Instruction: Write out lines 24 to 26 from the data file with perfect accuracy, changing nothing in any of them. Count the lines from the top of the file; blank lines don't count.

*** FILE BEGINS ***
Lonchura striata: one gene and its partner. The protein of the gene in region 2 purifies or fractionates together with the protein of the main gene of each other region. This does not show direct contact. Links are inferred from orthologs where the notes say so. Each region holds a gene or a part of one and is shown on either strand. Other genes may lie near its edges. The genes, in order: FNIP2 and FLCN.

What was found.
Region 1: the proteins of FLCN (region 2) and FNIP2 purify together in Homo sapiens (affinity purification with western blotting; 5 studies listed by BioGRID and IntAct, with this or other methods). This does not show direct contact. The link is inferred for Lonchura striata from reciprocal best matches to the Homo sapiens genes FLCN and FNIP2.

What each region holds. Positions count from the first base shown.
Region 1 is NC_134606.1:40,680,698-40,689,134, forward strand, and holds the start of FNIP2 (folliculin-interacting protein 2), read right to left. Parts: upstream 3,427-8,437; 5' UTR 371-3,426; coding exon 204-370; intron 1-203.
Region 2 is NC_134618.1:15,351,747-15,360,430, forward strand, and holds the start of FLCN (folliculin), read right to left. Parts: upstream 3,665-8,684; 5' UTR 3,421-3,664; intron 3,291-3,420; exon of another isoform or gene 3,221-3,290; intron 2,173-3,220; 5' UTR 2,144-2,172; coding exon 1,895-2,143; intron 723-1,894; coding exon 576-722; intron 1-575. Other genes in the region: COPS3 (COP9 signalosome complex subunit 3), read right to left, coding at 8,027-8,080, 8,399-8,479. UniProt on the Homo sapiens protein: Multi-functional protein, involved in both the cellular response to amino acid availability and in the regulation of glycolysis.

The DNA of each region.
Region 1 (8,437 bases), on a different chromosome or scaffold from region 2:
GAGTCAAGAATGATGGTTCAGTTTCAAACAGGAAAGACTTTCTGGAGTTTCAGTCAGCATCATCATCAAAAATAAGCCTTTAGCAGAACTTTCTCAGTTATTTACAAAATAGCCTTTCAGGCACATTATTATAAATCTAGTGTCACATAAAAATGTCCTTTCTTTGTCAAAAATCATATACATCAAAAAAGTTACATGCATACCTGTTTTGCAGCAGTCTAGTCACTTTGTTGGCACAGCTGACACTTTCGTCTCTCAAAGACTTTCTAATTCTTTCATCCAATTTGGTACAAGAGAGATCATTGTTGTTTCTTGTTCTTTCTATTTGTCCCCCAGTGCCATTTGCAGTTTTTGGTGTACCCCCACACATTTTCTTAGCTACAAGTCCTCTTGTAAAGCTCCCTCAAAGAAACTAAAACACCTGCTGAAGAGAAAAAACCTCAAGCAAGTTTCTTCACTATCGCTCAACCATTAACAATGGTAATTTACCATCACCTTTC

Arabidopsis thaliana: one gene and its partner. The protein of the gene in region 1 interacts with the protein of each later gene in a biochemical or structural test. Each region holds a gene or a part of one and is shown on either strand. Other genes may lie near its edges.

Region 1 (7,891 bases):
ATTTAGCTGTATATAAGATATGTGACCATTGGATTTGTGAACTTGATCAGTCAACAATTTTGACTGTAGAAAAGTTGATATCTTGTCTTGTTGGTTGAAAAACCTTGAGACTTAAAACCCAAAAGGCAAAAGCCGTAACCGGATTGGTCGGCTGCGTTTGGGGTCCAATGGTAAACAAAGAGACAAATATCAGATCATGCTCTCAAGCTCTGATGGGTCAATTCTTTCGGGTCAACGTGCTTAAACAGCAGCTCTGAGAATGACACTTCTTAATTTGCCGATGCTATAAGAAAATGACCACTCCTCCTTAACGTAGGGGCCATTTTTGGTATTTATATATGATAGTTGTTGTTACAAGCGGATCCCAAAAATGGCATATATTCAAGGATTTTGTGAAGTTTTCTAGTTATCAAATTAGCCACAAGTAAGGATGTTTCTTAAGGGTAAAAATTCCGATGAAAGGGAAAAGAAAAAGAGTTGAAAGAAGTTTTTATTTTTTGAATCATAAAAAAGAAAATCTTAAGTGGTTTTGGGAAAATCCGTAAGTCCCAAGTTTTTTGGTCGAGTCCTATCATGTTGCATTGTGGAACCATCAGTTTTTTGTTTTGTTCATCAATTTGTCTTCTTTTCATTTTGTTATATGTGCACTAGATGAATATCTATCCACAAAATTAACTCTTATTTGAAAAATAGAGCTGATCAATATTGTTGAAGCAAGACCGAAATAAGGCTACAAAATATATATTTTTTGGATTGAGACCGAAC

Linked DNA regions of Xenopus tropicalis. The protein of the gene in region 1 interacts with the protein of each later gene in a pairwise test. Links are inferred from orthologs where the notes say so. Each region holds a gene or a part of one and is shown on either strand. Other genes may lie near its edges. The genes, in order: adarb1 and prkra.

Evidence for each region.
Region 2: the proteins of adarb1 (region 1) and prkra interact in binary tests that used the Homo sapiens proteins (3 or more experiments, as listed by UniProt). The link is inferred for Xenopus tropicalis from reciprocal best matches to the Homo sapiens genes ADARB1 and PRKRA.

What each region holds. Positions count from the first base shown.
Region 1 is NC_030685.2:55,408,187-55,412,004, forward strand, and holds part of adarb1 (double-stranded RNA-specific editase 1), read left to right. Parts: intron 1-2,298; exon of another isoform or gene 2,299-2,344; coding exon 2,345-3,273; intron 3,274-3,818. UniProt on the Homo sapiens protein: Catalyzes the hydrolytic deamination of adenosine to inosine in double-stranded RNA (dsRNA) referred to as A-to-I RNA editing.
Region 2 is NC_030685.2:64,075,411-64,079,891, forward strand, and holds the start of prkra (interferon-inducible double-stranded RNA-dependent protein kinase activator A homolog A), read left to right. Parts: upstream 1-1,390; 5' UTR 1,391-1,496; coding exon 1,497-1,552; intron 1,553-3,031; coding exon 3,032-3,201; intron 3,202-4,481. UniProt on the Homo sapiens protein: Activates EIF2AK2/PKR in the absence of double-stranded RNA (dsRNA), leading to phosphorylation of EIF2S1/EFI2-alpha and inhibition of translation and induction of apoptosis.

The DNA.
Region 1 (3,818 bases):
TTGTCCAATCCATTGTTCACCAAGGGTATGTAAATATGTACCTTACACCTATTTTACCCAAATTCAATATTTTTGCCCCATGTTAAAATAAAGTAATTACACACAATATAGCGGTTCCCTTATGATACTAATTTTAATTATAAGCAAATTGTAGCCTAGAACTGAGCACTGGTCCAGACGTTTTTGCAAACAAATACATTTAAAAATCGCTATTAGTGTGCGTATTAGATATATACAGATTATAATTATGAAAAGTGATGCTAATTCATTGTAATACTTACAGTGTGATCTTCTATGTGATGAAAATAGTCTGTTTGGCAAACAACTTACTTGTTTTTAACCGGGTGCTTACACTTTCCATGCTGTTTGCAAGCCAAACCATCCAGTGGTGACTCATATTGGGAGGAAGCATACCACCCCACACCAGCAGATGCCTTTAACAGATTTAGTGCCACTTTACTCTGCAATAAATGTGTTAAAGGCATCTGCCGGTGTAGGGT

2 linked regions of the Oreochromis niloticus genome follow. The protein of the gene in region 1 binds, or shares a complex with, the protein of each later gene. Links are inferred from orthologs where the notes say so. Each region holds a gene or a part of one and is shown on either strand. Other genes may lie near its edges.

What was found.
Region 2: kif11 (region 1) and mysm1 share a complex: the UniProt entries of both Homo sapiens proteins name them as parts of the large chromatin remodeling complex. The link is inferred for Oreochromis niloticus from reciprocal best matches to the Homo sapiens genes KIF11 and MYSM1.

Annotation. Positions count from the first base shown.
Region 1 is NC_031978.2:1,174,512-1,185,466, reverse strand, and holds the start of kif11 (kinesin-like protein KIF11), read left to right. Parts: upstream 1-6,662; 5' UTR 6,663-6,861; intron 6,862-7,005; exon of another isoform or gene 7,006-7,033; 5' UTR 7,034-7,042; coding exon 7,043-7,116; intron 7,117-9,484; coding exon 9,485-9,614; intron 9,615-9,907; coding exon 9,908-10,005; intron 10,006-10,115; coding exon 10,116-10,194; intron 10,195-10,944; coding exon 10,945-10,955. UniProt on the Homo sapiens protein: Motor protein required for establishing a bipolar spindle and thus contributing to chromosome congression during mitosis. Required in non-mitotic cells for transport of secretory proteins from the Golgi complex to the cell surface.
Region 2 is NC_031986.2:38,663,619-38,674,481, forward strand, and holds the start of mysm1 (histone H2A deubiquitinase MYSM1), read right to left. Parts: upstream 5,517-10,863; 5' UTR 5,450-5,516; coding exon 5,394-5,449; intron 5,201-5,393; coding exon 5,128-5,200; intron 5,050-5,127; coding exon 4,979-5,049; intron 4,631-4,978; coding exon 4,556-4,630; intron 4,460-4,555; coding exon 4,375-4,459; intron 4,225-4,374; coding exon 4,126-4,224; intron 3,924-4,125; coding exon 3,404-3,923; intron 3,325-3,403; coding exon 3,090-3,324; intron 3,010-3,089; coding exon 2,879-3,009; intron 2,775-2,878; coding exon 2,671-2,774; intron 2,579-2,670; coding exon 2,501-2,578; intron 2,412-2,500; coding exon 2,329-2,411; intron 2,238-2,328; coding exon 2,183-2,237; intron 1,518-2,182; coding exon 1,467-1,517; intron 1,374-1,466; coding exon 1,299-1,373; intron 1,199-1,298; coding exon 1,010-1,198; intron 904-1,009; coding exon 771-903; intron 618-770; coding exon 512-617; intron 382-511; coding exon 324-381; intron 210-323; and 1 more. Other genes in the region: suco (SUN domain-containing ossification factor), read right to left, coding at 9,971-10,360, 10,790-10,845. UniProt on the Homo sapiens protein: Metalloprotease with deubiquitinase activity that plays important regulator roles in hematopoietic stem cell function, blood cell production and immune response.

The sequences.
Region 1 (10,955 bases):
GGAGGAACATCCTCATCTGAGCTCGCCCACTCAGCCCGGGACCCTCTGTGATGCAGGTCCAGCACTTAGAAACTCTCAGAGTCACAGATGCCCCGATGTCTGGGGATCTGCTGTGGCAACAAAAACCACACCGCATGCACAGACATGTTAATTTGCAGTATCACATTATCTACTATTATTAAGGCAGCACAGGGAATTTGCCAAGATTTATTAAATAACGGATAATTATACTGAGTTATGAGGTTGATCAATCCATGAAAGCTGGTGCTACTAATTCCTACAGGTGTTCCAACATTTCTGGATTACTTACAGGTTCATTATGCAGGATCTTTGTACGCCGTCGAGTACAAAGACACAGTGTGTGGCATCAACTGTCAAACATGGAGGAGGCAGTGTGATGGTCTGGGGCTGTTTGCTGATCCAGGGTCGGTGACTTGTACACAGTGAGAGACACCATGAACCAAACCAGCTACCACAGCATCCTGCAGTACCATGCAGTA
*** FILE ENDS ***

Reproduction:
Region 2: kif11 (region 1) and mysm1 share a complex: the UniProt entries of both Homo sapiens proteins name them as parts of the large chromatin remodeling complex. The link is inferred for Oreochromis niloticus from reciprocal best matches to the Homo sapiens genes KIF11 and MYSM1.

Annotation. Positions count from the first base shown.
Region 1 is NC_031978.2:1,174,512-1,185,466, reverse strand, and holds the start of kif11 (kinesin-like protein KIF11), read left to right. Parts: upstream 1-6,662; 5' UTR 6,663-6,861; intron 6,862-7,005; exon of another isoform or gene 7,006-7,033; 5' UTR 7,034-7,042; coding exon 7,043-7,116; intron 7,117-9,484; coding exon 9,485-9,614; intron 9,615-9,907; coding exon 9,908-10,005; intron 10,006-10,115; coding exon 10,116-10,194; intron 10,195-10,944; coding exon 10,945-10,955. UniProt on the Homo sapiens protein: Motor protein required for establishing a bipolar spindle and thus contributing to chromosome congression during mitosis. Required in non-mitotic cells for transport of secretory proteins from the Golgi complex to the cell surface.